They looked at many genes across the board, but LEF1 stood out as one of the most different in nonresponders. Normally, LEF1 plays a decisive role in neuronal function by pairing with another protein called beta-catenin. The pairing typically activates other genes that regulate the level of activity in the neuron. In control or responding neurons, lithium enables beta-catenin to pair with LEF1. But in nonresponders, lithium is ineffective because LEF1 levels are too low for the pairing to occur, so there’s no regulation of cell activity.

When the team administered valproic acid, a treatment often used for nonresponders, measurements showed increased levels of LEF1 and activation of the other relevant genes. And when the team silenced the LEF1 gene in control neurons, they found that the related genes were not activated. Together, these results indicate the critical role LEF1 plays in controlling neuronal hyperexcitability.

“When we silenced the LEF1 gene, the neurons became hyperexcitable,” says Shani Stern, co-first author on the study and a Salk visiting scientist. “And when we used valproic acid, expression of LEF1 increased, and we lowered the hyperexcitability. That shows there is a causative relationship, and that’s why we think LEF1 may be a possible target for drug therapy.”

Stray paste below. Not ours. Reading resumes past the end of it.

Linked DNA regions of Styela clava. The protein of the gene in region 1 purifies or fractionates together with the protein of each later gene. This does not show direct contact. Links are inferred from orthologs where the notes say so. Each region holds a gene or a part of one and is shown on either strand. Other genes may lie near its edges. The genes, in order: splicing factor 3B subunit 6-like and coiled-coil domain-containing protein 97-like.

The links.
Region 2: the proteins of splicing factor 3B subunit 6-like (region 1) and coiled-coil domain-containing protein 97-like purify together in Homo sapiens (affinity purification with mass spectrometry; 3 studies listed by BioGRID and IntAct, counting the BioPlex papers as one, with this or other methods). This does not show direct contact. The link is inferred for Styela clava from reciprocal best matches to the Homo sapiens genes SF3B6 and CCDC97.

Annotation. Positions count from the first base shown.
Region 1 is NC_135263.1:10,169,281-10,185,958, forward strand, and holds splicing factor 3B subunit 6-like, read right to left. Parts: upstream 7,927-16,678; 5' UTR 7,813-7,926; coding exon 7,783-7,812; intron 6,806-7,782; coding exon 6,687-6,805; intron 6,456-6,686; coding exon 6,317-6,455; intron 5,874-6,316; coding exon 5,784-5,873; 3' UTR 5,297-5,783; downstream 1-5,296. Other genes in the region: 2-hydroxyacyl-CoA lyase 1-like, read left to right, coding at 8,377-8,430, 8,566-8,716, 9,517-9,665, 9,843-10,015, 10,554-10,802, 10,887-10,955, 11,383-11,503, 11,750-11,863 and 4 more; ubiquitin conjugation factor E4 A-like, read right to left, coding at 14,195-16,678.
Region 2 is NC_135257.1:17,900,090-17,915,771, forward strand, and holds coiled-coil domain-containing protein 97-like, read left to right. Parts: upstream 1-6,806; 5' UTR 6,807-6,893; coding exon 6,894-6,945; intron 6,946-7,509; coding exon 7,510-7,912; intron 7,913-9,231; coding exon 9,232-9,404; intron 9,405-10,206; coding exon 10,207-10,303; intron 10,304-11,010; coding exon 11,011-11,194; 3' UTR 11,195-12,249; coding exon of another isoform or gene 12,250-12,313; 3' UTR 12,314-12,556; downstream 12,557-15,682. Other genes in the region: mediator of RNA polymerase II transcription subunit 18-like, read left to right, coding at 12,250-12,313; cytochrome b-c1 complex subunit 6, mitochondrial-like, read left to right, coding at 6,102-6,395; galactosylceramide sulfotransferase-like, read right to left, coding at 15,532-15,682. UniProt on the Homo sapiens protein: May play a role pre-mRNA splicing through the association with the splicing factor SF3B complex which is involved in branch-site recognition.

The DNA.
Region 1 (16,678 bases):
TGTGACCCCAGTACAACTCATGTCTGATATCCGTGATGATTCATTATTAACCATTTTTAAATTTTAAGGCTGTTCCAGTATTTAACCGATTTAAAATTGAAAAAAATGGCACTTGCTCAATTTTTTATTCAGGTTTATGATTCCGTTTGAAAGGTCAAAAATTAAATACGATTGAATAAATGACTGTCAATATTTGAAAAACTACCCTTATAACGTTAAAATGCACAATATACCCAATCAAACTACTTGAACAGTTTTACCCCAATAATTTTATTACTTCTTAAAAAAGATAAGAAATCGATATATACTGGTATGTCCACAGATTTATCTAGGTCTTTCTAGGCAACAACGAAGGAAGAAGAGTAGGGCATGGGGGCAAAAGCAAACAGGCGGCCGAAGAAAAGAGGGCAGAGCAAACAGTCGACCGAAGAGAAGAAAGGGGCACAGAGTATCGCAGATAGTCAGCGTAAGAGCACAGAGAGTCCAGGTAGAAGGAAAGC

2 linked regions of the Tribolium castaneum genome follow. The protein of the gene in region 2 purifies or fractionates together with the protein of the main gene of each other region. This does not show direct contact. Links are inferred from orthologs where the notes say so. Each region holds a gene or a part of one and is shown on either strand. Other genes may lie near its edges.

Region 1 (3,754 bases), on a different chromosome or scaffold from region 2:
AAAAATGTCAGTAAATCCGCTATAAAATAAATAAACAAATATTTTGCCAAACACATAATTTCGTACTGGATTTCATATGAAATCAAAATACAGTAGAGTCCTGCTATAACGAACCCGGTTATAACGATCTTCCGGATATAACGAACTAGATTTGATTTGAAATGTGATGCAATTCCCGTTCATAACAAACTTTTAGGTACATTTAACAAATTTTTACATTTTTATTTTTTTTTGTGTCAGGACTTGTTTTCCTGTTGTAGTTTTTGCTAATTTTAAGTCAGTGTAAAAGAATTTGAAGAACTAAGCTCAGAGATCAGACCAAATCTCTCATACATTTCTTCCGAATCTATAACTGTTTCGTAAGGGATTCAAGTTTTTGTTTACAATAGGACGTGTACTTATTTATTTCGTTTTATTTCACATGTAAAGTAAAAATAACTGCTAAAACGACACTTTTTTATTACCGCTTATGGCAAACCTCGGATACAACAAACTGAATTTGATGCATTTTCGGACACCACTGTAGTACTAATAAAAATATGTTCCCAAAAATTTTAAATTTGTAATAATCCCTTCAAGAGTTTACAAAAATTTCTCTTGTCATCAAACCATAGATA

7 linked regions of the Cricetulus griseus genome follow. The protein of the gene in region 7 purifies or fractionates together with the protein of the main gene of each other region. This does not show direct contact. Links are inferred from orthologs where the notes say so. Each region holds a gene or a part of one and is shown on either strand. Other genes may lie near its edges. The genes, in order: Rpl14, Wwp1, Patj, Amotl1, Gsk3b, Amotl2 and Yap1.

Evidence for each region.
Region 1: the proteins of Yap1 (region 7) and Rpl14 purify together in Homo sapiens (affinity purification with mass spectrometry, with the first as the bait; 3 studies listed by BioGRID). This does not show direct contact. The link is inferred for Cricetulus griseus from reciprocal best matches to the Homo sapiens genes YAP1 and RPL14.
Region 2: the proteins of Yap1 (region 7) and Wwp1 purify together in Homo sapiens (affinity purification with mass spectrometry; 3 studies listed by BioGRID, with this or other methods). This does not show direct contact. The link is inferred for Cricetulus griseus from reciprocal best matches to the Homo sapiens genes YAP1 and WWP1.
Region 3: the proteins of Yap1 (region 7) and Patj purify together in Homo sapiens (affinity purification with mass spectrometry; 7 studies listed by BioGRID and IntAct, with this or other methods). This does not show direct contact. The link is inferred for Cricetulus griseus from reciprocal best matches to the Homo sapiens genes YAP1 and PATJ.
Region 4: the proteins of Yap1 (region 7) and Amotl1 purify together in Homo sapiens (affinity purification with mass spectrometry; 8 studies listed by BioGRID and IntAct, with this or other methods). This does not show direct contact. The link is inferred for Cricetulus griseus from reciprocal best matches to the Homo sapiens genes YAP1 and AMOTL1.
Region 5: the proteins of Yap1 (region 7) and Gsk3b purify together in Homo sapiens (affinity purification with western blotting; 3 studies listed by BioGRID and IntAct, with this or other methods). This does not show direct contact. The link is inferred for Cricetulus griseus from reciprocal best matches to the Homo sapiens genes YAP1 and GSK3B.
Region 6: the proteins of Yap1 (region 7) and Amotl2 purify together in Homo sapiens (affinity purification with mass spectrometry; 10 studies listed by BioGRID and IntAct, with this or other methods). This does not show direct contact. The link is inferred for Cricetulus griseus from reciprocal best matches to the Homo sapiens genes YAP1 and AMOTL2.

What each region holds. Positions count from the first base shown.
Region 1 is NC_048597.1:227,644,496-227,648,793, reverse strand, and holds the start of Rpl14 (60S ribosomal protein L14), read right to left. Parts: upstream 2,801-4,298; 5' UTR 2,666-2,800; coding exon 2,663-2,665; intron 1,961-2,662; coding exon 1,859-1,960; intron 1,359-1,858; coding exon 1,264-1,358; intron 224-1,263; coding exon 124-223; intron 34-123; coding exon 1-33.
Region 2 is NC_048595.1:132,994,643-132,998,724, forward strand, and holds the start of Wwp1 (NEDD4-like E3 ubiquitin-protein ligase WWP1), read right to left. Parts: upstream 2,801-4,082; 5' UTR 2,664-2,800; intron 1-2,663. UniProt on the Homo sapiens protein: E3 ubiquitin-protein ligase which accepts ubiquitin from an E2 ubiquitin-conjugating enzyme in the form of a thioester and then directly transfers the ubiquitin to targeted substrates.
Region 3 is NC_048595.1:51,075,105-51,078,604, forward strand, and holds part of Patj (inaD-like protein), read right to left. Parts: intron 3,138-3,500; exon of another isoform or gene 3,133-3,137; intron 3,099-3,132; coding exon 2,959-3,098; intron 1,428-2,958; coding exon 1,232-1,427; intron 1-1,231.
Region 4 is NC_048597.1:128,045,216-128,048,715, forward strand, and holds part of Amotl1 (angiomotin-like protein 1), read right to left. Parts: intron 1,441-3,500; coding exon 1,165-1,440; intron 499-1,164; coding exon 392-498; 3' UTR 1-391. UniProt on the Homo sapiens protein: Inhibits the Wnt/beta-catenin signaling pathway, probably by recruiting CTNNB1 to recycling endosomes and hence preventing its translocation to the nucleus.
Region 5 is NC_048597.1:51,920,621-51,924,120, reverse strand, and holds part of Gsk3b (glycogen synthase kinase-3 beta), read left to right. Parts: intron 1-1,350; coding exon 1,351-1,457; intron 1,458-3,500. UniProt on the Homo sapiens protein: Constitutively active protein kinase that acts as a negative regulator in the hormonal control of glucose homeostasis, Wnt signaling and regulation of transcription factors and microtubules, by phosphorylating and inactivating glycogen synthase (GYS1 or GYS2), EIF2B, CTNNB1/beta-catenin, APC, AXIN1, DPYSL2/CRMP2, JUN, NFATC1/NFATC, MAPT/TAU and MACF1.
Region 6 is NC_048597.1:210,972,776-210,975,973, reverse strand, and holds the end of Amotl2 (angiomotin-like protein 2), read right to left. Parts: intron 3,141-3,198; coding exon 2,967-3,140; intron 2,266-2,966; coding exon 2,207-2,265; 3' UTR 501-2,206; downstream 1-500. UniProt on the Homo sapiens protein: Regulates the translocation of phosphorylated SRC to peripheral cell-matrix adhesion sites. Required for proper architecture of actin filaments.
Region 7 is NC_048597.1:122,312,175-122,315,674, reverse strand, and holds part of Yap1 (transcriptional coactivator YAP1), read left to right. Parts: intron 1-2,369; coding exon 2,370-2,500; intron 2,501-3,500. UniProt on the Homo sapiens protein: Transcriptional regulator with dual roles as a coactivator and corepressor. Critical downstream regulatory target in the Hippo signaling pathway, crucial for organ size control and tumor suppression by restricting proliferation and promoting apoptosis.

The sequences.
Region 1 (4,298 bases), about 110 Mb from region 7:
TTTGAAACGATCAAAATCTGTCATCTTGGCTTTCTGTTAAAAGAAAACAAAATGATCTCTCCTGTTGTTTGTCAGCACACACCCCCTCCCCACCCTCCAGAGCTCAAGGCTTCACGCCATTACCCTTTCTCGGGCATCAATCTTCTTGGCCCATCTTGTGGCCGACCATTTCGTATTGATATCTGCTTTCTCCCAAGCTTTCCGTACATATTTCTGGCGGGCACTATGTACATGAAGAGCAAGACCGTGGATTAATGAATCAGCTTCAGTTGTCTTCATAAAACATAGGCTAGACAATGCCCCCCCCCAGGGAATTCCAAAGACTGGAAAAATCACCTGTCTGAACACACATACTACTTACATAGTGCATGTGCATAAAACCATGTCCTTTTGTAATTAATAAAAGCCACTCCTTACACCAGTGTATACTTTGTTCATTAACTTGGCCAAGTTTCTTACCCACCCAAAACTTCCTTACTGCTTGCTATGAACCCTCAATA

From left: iPSC-derived dentate gyrus (DG)-like neurons (green) from control subject; bipolar lithium responder; and bipolar lithium nonresponder. While the percentage of DG-like neurons is the same for control and bipolar, the gene activation profiles are different and the nonresponder has low levels of Lef1. Credit Salk Institute

LEF1 may also help researchers develop a screening test for responsiveness. Currently, clinicians can only determine whether a patient is responsive to lithium by administering a complete course of treatment, which could take a year. Now, subdued activity of LEF1 may be an indicator that a patient won’t respond to lithium, enabling a faster and more efficient way to approach therapy.